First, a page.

By Cecilia Chan
During his 20 years sitting at the council dais, Phil Lieberman was most proud of his work on the Rose Lane Acquatics Center at 51st and Marlette avenues.
The year he retired from public office, he arranged for the city to offer a free swim day at the center pool for neighborhood children. More children showed up than expected, exceeding the budget. However, Mr. Lieberman and others came to the rescue and personally paid the fees so no child would be turned away.
So it is rather fitting that one of the city’s longest serving councilman, known for his commitment to Glendale, will be honored with a bronze plaque at the entrance of Rose Lane Aquatics Center.
Mr. Lieberman, who died last year, served 21 years on the council before he retired in 2012. He then moved to California to be near family after 46 years in Glendale.
A dedication ceremony is scheduled for June 3 at Rose Lane, which is a “great way to kick off the summer swim season,” said Erik Strunk Public Facilities, Recreation and Special Events director.
Department Deputy Director Mike Gregory told the Parks and Recreation Advisory Commission last week he has been working with Mr. Lieberman’s family on the plaque. The 21″ x 13″ plaque will cost an estimated $3,000, according to Mr. Gregory.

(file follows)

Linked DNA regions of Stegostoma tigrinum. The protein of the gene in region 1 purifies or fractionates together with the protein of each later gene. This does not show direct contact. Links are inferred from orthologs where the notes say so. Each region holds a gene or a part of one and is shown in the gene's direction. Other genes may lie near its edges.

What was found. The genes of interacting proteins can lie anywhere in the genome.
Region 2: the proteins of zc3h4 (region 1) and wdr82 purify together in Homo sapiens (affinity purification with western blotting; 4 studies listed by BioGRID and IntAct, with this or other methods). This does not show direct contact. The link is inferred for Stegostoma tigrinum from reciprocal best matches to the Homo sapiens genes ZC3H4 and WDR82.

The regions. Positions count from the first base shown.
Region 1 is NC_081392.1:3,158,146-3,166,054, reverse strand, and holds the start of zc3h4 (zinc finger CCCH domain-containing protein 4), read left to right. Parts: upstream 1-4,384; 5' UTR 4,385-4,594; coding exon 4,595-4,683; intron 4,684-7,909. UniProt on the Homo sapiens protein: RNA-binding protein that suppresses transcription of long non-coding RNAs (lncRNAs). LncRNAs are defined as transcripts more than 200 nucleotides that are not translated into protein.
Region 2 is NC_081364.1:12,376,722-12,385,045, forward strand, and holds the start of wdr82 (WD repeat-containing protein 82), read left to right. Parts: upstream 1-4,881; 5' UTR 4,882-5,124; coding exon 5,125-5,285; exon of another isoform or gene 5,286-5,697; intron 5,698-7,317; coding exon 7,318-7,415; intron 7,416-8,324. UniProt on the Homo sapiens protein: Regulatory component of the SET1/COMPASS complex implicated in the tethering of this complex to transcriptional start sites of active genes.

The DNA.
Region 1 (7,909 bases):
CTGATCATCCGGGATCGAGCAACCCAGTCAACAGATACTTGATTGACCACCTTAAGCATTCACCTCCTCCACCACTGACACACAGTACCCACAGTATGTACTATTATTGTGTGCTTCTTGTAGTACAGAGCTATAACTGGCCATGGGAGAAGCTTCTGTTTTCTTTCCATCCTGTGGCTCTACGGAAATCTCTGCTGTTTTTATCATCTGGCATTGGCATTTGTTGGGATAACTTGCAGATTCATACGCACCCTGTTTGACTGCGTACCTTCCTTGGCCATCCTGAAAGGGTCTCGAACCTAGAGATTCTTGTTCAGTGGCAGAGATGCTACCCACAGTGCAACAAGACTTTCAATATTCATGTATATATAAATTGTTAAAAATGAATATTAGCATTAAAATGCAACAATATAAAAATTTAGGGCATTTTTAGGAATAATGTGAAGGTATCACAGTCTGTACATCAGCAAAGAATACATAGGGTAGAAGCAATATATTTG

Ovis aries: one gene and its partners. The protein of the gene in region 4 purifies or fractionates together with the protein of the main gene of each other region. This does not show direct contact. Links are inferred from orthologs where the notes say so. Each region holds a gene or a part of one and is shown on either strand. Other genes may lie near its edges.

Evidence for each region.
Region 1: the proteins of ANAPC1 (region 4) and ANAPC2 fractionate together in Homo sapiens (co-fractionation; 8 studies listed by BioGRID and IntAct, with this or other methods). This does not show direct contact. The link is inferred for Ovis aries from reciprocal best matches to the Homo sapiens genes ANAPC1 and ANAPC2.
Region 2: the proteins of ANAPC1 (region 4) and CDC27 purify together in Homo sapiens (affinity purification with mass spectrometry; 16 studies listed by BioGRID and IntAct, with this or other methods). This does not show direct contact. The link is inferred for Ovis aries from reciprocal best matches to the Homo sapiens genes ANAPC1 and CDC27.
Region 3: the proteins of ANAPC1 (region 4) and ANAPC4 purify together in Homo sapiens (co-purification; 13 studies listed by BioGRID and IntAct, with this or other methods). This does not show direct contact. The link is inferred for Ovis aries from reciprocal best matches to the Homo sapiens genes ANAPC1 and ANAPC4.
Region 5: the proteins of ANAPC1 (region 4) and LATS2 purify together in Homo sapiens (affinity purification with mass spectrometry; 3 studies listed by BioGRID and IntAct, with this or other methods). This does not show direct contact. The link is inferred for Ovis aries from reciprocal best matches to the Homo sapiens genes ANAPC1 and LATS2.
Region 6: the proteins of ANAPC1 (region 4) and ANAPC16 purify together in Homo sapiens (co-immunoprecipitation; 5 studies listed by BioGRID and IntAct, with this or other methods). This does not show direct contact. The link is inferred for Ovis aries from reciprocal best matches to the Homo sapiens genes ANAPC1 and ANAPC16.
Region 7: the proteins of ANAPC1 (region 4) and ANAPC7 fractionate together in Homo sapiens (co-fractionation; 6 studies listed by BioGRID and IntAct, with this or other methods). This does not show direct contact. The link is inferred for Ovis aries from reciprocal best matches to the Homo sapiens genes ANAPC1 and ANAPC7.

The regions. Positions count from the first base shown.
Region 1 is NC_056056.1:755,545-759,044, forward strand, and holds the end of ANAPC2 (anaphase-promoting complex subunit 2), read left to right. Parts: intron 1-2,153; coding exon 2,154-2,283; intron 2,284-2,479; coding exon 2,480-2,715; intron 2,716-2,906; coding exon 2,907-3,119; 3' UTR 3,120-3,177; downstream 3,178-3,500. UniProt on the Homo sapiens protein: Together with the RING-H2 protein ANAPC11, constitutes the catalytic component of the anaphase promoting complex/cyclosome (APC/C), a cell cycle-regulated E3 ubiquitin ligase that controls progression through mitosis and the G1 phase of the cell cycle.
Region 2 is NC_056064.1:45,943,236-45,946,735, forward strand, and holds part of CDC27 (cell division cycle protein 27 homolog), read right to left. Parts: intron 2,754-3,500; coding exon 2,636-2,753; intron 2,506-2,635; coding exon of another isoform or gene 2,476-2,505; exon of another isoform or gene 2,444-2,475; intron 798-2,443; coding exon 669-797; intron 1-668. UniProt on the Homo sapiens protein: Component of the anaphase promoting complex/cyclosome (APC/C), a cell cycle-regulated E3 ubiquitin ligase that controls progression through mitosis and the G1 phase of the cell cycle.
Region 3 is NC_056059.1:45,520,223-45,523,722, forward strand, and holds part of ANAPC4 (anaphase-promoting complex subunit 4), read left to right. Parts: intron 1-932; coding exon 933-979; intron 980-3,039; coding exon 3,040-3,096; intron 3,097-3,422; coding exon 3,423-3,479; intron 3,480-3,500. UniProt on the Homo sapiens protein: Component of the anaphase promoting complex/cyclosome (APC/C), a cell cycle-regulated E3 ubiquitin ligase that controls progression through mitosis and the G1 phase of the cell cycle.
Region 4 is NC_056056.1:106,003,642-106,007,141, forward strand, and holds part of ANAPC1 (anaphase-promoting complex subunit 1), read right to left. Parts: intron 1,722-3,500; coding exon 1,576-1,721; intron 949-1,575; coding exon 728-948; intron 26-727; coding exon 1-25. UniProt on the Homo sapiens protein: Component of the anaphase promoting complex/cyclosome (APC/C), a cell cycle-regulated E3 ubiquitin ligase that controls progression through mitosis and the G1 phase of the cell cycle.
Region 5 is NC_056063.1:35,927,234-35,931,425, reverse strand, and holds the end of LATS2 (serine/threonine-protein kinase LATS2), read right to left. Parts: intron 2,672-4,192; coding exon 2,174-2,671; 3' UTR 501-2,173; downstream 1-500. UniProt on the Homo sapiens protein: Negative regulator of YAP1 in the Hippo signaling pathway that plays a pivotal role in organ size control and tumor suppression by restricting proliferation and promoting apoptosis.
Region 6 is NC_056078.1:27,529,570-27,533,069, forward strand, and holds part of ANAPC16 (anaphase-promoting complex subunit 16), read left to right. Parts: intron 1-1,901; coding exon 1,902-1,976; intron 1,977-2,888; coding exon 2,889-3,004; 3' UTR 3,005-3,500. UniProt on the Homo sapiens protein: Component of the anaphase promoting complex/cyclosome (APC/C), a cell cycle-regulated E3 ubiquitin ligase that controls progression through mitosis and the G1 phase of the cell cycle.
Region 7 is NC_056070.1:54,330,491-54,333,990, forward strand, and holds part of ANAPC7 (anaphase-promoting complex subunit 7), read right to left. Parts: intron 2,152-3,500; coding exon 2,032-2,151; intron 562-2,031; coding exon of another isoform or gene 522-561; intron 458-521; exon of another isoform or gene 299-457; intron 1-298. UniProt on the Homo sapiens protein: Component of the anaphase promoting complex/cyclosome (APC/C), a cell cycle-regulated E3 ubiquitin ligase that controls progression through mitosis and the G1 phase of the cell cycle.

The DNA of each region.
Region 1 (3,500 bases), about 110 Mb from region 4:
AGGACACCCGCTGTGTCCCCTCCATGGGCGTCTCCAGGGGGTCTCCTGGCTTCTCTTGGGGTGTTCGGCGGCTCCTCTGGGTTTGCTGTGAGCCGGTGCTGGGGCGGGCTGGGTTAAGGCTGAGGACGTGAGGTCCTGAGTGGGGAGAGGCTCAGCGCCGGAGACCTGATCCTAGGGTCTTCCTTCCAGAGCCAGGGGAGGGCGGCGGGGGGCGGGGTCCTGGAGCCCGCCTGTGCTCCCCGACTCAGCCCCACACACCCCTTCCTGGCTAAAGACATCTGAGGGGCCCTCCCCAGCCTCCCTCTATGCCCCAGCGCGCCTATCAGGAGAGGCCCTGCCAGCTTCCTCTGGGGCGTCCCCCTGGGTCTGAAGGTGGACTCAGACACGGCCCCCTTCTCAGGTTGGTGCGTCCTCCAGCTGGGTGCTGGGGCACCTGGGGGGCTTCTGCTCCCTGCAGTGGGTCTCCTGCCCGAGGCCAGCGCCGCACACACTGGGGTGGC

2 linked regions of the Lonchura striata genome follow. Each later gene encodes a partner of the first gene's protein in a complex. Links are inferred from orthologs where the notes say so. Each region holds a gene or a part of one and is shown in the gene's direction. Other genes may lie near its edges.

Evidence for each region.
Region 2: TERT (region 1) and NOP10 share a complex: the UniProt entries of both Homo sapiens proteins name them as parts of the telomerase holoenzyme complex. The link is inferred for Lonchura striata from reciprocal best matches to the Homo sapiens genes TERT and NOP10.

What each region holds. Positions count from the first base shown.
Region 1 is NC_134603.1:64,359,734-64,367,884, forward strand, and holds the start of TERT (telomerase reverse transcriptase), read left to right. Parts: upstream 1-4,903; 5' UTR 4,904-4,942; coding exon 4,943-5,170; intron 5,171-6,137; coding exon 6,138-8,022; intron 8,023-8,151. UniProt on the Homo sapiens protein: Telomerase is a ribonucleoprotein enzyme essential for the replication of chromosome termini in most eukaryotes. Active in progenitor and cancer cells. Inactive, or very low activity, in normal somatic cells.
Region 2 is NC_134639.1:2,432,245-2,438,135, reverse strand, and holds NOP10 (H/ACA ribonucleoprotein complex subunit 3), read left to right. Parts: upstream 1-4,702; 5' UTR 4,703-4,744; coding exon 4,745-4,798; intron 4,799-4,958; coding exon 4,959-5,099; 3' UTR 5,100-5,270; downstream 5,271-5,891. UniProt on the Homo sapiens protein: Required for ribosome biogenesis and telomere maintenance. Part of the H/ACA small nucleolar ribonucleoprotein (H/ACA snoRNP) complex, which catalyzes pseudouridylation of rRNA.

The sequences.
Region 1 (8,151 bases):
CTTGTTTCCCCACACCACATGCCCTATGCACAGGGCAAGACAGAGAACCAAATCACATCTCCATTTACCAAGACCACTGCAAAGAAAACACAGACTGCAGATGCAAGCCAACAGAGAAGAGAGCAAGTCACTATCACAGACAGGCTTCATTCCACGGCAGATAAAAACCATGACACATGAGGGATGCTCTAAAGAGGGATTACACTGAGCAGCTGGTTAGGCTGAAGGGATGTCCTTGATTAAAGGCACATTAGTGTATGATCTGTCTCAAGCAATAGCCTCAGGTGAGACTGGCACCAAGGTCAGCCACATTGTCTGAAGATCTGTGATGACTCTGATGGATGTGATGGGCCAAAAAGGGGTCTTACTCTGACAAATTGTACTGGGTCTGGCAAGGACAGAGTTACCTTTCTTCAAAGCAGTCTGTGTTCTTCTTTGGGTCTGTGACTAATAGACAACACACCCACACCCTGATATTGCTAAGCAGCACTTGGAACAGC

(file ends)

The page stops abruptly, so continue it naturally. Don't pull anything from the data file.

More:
Mr. Gregory ticked off a list of Mr. Lieberman’s public service, including serving on the Glendale Rotary and Glendale Optimist clubs, Glendale Board of Adjustment, president of Glendale Chamber of Commerce and hearing officer for Maricopa County Justice Court. He also was instrumental in bringing the Thunderbird Hot Air Balloon Invitation to the American Graduate School of International Management in 1978, which showcased the city and school for many years, according to Mr. Gregory.
In 1992 Mr. Lieberman was the first councilman elected to the then newly formed Cactus District in southeast Glendale. He was noted for his independent and sometime critical voice on council such as becoming a vocal supporter of the Desert Diamond West Valley Casino and Resort near Northern and 91st avenues when the council majority opposed it.
A retired businessman, he often pushed for fiscal accountablity in the city.
Councilman Bart Turner initiated this item, shortly after Mr. Lieberman’s death.